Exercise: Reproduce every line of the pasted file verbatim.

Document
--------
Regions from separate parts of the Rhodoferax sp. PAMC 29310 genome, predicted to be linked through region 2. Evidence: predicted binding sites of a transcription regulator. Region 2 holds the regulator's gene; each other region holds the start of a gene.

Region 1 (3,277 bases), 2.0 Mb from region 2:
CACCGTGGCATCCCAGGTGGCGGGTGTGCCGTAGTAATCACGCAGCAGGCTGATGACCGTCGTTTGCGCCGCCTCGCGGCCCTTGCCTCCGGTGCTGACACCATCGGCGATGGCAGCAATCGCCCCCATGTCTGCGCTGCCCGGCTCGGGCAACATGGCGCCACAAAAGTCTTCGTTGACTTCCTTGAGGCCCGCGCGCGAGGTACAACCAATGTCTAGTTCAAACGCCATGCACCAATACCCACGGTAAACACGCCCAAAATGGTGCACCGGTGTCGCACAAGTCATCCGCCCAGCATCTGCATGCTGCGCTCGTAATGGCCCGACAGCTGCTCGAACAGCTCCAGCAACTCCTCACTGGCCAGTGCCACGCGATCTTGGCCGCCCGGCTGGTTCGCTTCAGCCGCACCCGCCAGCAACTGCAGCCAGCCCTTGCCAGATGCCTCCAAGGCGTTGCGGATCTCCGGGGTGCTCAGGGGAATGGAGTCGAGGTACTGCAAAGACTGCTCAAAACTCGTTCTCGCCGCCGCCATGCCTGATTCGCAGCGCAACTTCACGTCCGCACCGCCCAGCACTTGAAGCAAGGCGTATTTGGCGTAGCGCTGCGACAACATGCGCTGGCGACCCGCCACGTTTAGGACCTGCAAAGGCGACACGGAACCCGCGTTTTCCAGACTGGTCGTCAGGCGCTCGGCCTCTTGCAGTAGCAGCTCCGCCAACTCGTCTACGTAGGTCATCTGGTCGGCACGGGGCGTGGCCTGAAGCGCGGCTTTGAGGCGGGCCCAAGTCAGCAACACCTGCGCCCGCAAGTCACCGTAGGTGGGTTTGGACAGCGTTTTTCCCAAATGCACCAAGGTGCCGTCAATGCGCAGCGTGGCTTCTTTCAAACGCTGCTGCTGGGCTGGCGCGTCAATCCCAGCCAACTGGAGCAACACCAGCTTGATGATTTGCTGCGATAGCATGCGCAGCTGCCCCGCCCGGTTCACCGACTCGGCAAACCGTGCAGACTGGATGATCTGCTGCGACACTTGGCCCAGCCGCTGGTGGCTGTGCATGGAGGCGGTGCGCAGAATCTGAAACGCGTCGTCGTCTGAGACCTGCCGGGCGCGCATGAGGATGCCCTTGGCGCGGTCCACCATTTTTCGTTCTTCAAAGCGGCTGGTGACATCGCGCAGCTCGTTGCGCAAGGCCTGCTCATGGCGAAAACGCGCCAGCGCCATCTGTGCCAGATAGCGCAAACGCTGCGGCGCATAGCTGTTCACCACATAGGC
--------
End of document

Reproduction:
Regions from separate parts of the Rhodoferax sp. PAMC 29310 genome, predicted to be linked through region 2. Evidence: predicted binding sites of a transcription regulator. Region 2 holds the regulator's gene; each other region holds the start of a gene.

Region 1 (3,277 bases), 2.0 Mb from region 2:
CACCGTGGCATCCCAGGTGGCGGGTGTGCCGTAGTAATCACGCAGCAGGCTGATGACCGTCGTTTGCGCCGCCTCGCGGCCCTTGCCTCCGGTGCTGACACCATCGGCGATGGCAGCAATCGCCCCCATGTCTGCGCTGCCCGGCTCGGGCAACATGGCGCCACAAAAGTCTTCGTTGACTTCCTTGAGGCCCGCGCGCGAGGTACAACCAATGTCTAGTTCAAACGCCATGCACCAATACCCACGGTAAACACGCCCAAAATGGTGCACCGGTGTCGCACAAGTCATCCGCCCAGCATCTGCATGCTGCGCTCGTAATGGCCCGACAGCTGCTCGAACAGCTCCAGCAACTCCTCACTGGCCAGTGCCACGCGATCTTGGCCGCCCGGCTGGTTCGCTTCAGCCGCACCCGCCAGCAACTGCAGCCAGCCCTTGCCAGATGCCTCCAAGGCGTTGCGGATCTCCGGGGTGCTCAGGGGAATGGAGTCGAGGTACTGCAAAGACTGCTCAAAACTCGTTCTCGCCGCCGCCATGCCTGATTCGCAGCGCAACTTCACGTCCGCACCGCCCAGCACTTGAAGCAAGGCGTATTTGGCGTAGCGCTGCGACAACATGCGCTGGCGACCCGCCACGTTTAGGACCTGCAAAGGCGACACGGAACCCGCGTTTTCCAGACTGGTCGTCAGGCGCTCGGCCTCTTGCAGTAGCAGCTCCGCCAACTCGTCTACGTAGGTCATCTGGTCGGCACGGGGCGTGGCCTGAAGCGCGGCTTTGAGGCGGGCCCAAGTCAGCAACACCTGCGCCCGCAAGTCACCGTAGGTGGGTTTGGACAGCGTTTTTCCCAAATGCACCAAGGTGCCGTCAATGCGCAGCGTGGCTTCTTTCAAACGCTGCTGCTGGGCTGGCGCGTCAATCCCAGCCAACTGGAGCAACACCAGCTTGATGATTTGCTGCGATAGCATGCGCAGCTGCCCCGCCCGGTTCACCGACTCGGCAAACCGTGCAGACTGGATGATCTGCTGCGACACTTGGCCCAGCCGCTGGTGGCTGTGCATGGAGGCGGTGCGCAGAATCTGAAACGCGTCGTCGTCTGAGACCTGCCGGGCGCGCATGAGGATGCCCTTGGCGCGGTCCACCATTTTTCGTTCTTCAAAGCGGCTGGTGACATCGCGCAGCTCGTTGCGCAAGGCCTGCTCATGGCGAAAACGCGCCAGCGCCATCTGTGCCAGATAGCGCAAACGCTGCGGCGCATAGCTGTTCACCACATAGGC